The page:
Jul 18, 2014

Last week in its ruling in Grassy Narrows First Nation v. Ontario (Natural Resources), the Supreme Court of Canada confirmed the power of the provinces to manage natural resources over lands subject to numbered treaties.

Keith Bergner, John Olynyk, Toby Kruger and Lauren Cook at Lawson Lundell get to the bottom line:

The decision reminds provincial governments that their power to take up lands under numbered treaties is subject to obligations rooted in the honour of the Crown. Where treaty rights may be affected by provincial decisions to take up land, the Provinces will have to ensure that the Crown’s duty to consult and accommodate has been discharged.

The Grassy Narrows decision follows shortly after the Supreme Court’s decision in the Tsilhqot’in Aboriginal title case. While the two cases deal with separate and distinct issues — provincial powers to take up lands under treaties (Grassy Narrows), vs. Aboriginal title in areas where no treaties have been signed (Tsilhqot’in) — in both cases the Supreme Court has confirmed the power of provincial governments to enact legislation within their constitutional sphere of natural resource management, subject to their constitutional duties to First Nations. Therefore, while the two cases arose in very different contexts, both cases confirm ongoing provincial powers over lands even where subject to Aboriginal claims and interests.

Cathy Guirguis and Senwung Luk are disappointed:

Key to the question of what was agreed to in the Treaty is the role of consent in the process of reconciliation between Aboriginal and non-Aboriginal Canadians. In its decision two weeks ago in Tsilhqot’in Nation, the Supreme Court of Canada affirmed the Aboriginal title rights of the Tsilhqot’in Nation, in effect telling the provincial and federal governments that they cannot just assert that they own the lands of Aboriginal peoples. But even then, the Court found that in some circumstances, when the government has objectives that are substantial, compelling, and in the public interest, it can infringe on Aboriginal title rights, provided that it meets a series of conditions, such as that the infringement should not destroy the First Nation’s lands for future generations, and that it should only take the minimum of what is necessary for the government’s objective, and leave the rest for the First Nation.

We would note that even this quite restrictive minimal infringement approach falls short of the widely recognized international law norm of “free, prior, and informed consent” (FPIC) – which means that the lands and resources of Aboriginal peoples, such as those that are guaranteed to them through treaty, are not to be taken from them without their consent. This standard has been recognized in international law instruments like the UN Declaration on the Rights of Indigenous Peoples, to which Canada is a signatory.

The Supreme Court’s treatment of Treaty 3 in its decision in Grassy Narrows falls far short of the FPIC standard, and does not even reach the level of protection for Aboriginal title rights that it found in Tsilhqot’in Nation.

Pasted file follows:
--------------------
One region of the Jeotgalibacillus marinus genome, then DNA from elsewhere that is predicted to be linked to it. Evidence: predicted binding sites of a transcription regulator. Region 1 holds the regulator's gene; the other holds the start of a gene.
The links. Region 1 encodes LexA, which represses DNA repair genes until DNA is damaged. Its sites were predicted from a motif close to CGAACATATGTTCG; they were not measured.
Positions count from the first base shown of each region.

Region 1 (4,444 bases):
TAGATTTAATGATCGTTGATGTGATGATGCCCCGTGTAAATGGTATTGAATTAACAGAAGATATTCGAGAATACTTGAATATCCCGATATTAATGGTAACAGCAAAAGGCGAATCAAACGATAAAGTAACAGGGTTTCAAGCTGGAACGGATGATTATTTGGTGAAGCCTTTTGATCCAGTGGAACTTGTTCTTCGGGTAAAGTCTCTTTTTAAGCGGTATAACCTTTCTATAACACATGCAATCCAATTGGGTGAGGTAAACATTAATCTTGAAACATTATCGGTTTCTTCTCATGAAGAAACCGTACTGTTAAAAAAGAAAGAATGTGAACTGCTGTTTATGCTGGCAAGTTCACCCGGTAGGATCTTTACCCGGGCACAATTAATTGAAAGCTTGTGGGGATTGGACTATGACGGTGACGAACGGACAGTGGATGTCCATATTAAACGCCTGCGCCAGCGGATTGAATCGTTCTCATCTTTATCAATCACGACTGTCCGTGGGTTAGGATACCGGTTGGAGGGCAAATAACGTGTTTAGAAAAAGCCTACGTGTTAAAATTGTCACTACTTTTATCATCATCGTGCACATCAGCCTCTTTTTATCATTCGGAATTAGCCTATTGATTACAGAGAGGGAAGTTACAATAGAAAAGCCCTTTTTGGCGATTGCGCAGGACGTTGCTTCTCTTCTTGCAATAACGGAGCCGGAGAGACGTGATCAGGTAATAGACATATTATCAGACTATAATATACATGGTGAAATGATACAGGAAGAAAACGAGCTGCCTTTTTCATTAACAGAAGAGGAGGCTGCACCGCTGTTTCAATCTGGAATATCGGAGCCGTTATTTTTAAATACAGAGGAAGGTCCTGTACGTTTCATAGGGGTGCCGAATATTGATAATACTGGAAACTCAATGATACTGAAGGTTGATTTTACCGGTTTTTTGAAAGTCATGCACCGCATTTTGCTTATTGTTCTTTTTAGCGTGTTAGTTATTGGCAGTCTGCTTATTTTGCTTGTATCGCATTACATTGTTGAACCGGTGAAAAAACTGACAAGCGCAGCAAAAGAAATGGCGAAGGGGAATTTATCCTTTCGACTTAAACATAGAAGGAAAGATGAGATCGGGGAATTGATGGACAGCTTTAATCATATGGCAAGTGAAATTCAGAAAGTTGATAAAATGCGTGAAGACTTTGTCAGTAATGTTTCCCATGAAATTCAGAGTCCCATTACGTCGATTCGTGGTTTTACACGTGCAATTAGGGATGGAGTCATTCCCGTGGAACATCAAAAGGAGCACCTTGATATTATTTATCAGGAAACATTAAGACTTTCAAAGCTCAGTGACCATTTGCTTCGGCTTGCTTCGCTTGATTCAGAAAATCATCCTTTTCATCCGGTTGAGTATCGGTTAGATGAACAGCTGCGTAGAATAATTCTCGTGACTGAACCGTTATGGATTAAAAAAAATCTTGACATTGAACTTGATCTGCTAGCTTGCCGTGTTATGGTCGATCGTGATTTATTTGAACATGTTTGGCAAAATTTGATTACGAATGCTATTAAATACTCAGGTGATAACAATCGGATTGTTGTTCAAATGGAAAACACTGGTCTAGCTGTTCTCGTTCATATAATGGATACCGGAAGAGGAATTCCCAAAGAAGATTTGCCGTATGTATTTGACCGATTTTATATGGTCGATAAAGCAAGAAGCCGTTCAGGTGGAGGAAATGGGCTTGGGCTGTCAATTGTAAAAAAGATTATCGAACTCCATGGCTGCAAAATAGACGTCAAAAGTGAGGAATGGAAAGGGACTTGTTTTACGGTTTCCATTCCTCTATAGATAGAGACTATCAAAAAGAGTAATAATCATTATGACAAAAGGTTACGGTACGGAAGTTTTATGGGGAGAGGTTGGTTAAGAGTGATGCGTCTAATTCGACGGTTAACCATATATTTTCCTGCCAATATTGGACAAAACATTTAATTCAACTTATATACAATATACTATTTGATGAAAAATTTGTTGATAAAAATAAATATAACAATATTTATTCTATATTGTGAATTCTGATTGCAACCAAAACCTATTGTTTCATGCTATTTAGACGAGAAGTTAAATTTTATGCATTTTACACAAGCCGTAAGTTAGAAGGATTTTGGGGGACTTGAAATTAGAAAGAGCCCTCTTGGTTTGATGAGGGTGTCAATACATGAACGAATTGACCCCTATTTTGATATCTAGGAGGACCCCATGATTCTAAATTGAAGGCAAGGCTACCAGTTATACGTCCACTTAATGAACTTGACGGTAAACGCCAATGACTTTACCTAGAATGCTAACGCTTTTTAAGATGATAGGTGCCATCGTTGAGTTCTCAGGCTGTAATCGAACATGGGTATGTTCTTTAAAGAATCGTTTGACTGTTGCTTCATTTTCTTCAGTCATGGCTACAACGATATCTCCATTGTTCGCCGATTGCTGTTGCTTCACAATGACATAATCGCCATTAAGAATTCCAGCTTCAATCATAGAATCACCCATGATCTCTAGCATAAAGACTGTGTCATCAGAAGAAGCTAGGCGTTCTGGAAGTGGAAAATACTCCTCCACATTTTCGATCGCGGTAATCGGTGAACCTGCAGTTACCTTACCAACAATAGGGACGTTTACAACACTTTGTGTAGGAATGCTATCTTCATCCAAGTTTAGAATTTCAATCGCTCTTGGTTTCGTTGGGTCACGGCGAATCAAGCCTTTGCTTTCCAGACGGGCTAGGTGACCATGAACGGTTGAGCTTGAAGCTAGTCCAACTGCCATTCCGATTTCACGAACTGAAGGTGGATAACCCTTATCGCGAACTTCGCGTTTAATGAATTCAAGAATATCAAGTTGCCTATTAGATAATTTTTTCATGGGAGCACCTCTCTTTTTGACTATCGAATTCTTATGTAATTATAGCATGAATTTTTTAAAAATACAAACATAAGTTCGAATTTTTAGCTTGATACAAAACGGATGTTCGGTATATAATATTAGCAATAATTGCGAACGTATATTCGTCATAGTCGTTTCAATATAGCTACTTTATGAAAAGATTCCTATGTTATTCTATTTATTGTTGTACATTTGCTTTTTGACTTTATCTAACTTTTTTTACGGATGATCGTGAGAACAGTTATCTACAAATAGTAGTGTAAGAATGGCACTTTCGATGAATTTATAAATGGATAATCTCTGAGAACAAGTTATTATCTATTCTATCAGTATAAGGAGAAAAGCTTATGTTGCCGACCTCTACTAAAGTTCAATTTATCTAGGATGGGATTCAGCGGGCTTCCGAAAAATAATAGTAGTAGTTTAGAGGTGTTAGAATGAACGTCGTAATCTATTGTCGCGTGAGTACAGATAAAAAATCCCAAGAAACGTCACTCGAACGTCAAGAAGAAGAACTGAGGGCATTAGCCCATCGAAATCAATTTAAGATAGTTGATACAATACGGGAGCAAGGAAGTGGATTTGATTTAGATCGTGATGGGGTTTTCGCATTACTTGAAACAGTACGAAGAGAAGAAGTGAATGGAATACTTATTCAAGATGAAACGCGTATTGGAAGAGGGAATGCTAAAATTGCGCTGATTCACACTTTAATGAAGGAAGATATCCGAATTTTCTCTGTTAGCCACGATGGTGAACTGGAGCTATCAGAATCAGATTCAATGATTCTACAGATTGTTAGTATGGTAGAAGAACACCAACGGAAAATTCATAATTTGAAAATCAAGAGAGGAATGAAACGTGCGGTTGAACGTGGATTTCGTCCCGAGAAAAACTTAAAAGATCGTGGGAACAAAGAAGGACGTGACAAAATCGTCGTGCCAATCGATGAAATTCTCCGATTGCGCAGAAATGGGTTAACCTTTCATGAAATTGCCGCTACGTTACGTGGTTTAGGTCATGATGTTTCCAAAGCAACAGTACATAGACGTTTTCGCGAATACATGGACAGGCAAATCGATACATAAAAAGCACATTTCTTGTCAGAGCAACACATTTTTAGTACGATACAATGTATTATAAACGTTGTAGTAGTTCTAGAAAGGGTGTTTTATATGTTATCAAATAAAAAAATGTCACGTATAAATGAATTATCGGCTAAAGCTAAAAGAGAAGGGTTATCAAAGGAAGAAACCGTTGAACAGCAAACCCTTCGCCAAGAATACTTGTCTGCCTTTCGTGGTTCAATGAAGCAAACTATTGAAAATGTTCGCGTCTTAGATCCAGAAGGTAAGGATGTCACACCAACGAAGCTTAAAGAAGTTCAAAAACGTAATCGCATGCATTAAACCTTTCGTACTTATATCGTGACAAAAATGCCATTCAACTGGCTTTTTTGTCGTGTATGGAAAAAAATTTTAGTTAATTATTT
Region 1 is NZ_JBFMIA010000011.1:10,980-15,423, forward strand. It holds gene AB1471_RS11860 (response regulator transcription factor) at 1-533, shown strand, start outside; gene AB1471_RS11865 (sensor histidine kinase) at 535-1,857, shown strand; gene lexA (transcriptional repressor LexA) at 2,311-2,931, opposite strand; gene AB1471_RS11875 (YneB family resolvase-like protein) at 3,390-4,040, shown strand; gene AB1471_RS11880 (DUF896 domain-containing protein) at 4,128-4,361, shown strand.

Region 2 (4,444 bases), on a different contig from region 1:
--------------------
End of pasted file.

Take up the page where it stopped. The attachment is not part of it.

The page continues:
Bruce McIvor sees it differently:

While technically a ‘loss’ for Grassy Narrows and Wabauskang, the decision will most likely prove a powerful tool for ensuring that Ontario, and other provinces, respect treaty rights.

The Court was unequivocal that while Ontario can exercise its interests in Crown lands, its authority is subject to Treaty and is burdened by the Crown’s constitutional obligations, including fiduciary obligations.

The decision should be read as a companion case to Tsilhqot’in (see my earlier comment). There the Court confirmed that unless they can obtain First Nation consent, the provinces must justify infringements of Aboriginal title—an extremely heavy legal burden.

Except for instances where lands are being taken up, i.e. put to a visibly incompatible use, based on Grassy Narrows it is now arguable that the provinces must also obtain First Nation consent or justify infringements of treaty rights.

Ontario’s ‘win’ in Grassy Narrows has come at a high cost.

Jennifer Taylor at Stewart McKelvey makes a broader point about the role of judges in Aboriginal law cases:

In Tsilhqot’in Nation, the Court upheld the trial judge’s conclusion on Aboriginal title, and made the point of saying that it was his role “to sort out conflicting evidence and make findings of fact. The presence of conflicting evidence does not demonstrate palpable and overriding error” (para 60). In Grassy Narrows, the appellate courts overturned the trial judge's findings of fact. The problem for the two appellate courts was really about a lack of historical evidence to support the

trial judge’s conclusion that there should be federal supervision over the taking up process. The Supreme Court therefore agreed with the Court of Appeal that the trial judge had made palpable and overriding errors in purporting to find certain facts from the historical evidence (see para 40).

In a way, all judges faced with an Aboriginal law case become historians. It’s always interesting to wonder if their legal and judicial training has prepared them for that unique role, whether the adversarial process is a suitable way for first-instance judges to sift through historical evidence, and what an alternative appellate standard of review might look like.